Tim Pilcher and Brad Brooks’s The Essential Guide to World Comics is a colorful, entertaining book into which to dip, packed with both facts and gossipy tidbits. And even though their introduction specifies this is “a guide and not a definitive encyclopedia of every title, every publisher and everyone who has ever worked on comics,” they still pretty much check off all the big names from around the globe — Osamu Tezuka of Japan (Tetsuwan-Atom), Hergé of Belgium, Hugo Pratt from Italy and bunches of other places, Jack Kirby from America, Dez Skinn the English editor and publisher, Jacques Tardi, Moebius and André Franquin (the Marsupilami, among others) of France, Jason of Norway ….
Also, decent time is spent on parts of the world whose comics many of us know little about, including India, Egypt, South Korea and the Philippines.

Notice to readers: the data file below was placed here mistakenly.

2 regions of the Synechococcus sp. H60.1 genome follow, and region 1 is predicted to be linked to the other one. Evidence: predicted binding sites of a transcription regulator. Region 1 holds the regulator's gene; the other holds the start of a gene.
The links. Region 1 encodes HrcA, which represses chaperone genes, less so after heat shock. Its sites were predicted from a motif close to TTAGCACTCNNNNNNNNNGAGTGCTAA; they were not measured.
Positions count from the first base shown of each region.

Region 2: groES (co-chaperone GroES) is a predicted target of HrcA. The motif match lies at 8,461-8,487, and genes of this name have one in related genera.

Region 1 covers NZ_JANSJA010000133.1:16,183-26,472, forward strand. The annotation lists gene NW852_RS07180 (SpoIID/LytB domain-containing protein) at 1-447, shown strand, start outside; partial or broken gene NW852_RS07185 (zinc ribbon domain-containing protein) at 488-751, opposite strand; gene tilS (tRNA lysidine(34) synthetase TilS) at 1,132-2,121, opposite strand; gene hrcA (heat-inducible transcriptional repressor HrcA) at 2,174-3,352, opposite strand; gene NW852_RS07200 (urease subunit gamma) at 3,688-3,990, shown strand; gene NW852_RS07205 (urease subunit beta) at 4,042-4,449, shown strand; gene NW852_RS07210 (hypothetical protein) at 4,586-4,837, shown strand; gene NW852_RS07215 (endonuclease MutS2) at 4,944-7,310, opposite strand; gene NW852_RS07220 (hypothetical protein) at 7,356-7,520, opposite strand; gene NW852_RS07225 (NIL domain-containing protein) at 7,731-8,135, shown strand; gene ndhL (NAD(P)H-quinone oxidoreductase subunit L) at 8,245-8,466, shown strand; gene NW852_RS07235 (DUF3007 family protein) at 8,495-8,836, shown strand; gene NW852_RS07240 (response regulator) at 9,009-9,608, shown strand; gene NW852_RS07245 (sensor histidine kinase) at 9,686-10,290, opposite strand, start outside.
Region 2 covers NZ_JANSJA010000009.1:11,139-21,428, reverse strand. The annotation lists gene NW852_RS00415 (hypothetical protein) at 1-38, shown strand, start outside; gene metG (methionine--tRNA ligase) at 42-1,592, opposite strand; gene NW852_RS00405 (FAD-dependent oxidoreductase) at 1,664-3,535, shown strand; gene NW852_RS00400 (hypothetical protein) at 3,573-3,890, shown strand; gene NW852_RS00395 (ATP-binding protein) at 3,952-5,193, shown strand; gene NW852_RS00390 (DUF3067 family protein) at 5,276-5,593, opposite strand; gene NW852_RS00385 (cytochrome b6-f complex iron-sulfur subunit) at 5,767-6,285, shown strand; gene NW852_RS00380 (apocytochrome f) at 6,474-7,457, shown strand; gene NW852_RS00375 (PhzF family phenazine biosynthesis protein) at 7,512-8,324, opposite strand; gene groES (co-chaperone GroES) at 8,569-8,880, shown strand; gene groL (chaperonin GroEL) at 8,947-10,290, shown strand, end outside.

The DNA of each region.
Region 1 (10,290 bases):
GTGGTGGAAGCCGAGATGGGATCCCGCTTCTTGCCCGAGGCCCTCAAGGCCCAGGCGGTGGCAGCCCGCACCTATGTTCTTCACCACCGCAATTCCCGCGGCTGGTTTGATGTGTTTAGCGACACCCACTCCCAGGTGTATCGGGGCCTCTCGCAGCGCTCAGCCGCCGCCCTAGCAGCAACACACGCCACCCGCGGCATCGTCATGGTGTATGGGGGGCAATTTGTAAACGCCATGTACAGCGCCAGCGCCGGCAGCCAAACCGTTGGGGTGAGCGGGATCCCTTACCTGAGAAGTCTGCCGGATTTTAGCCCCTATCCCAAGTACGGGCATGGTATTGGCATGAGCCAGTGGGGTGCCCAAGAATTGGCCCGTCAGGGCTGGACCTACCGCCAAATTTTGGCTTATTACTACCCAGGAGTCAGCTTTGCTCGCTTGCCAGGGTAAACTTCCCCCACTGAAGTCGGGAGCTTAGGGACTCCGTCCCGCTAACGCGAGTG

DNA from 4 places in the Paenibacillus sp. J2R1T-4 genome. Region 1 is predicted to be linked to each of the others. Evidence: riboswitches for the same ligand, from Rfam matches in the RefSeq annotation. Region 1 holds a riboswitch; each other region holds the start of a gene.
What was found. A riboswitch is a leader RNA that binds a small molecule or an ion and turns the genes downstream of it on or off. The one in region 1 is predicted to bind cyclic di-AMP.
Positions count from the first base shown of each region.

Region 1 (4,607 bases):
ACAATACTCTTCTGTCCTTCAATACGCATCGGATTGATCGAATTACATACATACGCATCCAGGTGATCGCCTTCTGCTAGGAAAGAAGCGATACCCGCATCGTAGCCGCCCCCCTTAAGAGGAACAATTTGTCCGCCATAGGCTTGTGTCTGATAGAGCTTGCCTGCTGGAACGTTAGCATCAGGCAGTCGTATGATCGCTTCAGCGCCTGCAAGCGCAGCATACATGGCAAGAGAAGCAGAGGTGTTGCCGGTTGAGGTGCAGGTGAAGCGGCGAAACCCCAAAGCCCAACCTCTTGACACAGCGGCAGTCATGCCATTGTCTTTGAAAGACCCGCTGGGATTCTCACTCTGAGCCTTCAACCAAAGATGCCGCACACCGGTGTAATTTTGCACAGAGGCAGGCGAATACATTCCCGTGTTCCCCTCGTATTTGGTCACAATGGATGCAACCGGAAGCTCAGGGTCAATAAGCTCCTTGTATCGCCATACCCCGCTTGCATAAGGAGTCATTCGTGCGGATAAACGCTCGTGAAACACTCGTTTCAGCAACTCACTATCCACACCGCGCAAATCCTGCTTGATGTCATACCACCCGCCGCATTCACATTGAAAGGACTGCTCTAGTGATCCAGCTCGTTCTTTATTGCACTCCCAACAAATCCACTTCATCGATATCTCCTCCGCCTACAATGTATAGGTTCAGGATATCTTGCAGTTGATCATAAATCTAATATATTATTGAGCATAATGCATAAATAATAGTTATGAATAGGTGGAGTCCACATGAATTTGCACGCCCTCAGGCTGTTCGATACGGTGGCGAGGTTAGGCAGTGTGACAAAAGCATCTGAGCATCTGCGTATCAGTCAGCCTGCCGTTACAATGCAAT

I do have a few minor concerns with this Essential Guide, though. Surely Jaime and Gilbert Hernandez deserve more than a one-sentence reference, given their influence.
And this simply seems odd: In the U.S. chapter, the authors write about Stan Lee, Jack Kirby and Steve Ditko; then Art Spiegelman, R. Crumb and other underground cartoonists; then Joe Sacco; then about Dark Horse Comics, followed by Neil Gaiman; then Dave Sim and Cerebus the Aardvark; then Spiegelman again and RAW; then Todd McFarlane and that gang; then Harvey Kurtzman, creator of MAD magazine; and ending with Will Eisner. What sort of order this? It doesn’t present a thematic progression, and it certainly is not chronological …. If you figure out what it is, leave a comment or send me an e-mail, please, because I don’t get it.
Of course, the one thing we really want from a reference guide, even if isn’t “an encyclopedia,” is accuracy. When mentioning Casterman Publishing’s marvelous À Suivre magazine, Pilcher and Brooks state it ran for 25 years, from 1978 to 1987. (À Suivre folded in 1997.)
Now, this could be the only error — surely a typo — in the entire book. But how do we know?